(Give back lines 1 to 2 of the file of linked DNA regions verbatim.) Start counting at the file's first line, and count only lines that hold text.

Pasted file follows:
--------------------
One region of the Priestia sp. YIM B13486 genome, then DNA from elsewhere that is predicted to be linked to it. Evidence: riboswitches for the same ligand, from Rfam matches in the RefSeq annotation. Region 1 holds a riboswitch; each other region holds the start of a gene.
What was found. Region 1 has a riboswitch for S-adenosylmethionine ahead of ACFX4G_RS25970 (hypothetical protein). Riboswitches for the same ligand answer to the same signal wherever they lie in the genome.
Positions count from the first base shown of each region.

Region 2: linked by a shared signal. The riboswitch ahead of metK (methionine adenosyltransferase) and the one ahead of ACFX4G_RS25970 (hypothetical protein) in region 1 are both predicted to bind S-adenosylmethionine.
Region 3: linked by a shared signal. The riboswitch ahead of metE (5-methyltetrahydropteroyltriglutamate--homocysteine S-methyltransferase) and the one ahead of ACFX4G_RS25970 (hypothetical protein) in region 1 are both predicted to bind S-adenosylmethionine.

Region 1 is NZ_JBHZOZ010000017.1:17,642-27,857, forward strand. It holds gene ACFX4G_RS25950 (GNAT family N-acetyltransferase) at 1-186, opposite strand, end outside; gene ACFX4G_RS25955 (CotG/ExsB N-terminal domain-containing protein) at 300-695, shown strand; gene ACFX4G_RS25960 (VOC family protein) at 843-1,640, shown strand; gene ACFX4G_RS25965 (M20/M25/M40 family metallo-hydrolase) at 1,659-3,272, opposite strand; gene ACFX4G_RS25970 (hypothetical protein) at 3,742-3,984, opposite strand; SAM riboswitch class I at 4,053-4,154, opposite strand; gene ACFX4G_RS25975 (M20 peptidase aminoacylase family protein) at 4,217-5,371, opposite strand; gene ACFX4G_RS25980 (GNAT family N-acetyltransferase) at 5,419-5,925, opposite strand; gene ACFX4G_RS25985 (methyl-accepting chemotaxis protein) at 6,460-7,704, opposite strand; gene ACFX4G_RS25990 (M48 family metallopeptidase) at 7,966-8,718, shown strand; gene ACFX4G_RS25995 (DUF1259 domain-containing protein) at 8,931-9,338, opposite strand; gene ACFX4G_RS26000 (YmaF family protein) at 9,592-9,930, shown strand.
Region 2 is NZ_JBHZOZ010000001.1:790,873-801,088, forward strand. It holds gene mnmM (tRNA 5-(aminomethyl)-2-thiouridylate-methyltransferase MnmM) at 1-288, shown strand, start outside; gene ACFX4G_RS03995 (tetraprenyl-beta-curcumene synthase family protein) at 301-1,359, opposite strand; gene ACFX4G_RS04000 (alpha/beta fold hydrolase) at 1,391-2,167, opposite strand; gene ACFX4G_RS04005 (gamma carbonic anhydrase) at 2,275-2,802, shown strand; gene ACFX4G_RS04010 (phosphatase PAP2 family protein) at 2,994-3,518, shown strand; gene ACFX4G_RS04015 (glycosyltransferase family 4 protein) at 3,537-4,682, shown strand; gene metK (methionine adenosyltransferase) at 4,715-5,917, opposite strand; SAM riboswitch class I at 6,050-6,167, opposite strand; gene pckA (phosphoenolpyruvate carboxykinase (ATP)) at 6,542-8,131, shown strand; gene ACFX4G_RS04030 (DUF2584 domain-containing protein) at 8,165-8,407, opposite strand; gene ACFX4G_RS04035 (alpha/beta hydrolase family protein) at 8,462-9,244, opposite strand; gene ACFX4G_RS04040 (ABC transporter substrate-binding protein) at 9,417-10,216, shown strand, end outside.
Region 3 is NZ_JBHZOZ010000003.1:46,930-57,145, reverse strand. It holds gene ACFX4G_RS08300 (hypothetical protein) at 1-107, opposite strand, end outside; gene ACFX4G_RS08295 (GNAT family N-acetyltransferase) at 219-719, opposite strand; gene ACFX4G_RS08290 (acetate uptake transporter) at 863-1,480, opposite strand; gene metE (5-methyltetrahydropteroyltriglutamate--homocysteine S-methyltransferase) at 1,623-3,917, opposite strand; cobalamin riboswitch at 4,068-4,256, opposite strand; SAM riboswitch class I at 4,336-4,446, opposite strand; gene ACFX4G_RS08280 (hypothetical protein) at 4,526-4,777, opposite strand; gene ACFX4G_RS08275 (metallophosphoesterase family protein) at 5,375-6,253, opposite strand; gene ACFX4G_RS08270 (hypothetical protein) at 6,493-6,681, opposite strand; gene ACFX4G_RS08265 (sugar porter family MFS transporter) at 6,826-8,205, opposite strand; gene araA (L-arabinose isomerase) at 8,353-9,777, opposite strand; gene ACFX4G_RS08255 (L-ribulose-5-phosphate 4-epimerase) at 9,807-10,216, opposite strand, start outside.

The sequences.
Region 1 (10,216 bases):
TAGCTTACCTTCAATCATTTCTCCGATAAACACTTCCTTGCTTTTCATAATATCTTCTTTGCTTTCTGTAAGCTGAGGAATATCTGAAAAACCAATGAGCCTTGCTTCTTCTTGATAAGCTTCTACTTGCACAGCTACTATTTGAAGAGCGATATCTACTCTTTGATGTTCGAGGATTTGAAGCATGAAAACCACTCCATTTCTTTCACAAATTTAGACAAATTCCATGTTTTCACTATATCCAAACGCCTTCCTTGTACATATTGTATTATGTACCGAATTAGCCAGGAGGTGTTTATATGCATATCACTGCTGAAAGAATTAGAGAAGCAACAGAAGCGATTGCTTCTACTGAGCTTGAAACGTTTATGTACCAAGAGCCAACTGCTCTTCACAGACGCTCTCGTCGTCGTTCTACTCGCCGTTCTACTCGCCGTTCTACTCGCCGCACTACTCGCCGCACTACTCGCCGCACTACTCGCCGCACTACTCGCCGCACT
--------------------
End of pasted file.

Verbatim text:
One region of the Priestia sp. YIM B13486 genome, then DNA from elsewhere that is predicted to be linked to it. Evidence: riboswitches for the same ligand, from Rfam matches in the RefSeq annotation. Region 1 holds a riboswitch; each other region holds the start of a gene.
What was found. Region 1 has a riboswitch for S-adenosylmethionine ahead of ACFX4G_RS25970 (hypothetical protein). Riboswitches for the same ligand answer to the same signal wherever they lie in the genome.